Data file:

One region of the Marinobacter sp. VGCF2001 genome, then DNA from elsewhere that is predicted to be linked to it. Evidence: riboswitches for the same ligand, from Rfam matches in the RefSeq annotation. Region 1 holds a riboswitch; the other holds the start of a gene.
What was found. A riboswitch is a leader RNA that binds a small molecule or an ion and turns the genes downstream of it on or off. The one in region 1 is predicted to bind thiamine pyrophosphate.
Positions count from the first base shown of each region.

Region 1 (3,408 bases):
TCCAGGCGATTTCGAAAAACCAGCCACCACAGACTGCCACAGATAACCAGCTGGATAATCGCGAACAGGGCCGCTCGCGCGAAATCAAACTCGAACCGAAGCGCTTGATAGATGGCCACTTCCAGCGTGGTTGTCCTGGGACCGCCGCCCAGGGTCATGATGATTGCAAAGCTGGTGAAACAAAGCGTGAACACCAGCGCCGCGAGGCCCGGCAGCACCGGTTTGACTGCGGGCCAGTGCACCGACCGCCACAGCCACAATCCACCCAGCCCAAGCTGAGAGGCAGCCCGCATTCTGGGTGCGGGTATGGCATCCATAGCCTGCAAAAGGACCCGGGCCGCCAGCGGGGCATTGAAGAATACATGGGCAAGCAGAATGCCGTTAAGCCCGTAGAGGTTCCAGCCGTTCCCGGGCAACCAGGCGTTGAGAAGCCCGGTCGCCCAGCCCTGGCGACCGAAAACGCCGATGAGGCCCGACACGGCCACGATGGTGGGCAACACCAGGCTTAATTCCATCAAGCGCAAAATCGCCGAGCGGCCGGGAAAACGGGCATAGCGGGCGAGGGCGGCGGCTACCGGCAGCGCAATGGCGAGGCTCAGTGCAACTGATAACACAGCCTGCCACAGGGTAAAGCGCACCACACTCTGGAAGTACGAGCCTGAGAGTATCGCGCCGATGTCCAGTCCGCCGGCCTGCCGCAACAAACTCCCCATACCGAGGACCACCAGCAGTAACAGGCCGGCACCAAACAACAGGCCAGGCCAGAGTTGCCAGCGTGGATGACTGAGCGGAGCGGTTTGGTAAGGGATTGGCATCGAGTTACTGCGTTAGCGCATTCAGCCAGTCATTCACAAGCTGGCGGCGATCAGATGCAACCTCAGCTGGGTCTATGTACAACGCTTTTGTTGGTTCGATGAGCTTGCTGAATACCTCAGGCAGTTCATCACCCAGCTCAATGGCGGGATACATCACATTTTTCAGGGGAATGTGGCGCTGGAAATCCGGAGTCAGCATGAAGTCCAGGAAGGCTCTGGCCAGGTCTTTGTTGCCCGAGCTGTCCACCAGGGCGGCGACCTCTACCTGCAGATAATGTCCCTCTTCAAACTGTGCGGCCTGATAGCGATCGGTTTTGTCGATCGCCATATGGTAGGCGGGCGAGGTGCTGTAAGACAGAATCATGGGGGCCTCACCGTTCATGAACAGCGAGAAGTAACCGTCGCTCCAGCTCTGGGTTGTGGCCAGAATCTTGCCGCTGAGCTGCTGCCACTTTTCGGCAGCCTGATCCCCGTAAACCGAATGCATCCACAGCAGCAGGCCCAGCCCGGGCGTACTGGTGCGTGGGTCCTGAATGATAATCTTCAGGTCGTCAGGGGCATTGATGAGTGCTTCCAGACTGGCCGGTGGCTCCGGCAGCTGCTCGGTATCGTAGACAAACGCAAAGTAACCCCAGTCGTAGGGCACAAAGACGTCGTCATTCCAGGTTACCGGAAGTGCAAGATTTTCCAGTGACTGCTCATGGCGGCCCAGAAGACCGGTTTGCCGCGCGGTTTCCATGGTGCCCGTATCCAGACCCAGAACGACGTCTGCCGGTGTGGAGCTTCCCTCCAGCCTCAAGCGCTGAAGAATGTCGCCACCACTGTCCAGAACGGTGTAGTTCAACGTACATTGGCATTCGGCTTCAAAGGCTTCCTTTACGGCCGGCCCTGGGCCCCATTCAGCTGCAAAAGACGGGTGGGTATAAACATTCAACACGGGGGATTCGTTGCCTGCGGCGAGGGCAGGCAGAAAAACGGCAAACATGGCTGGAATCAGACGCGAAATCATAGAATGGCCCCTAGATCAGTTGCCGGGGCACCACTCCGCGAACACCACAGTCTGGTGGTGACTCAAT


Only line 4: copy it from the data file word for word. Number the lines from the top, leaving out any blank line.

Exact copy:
Region 1 (3,408 bases):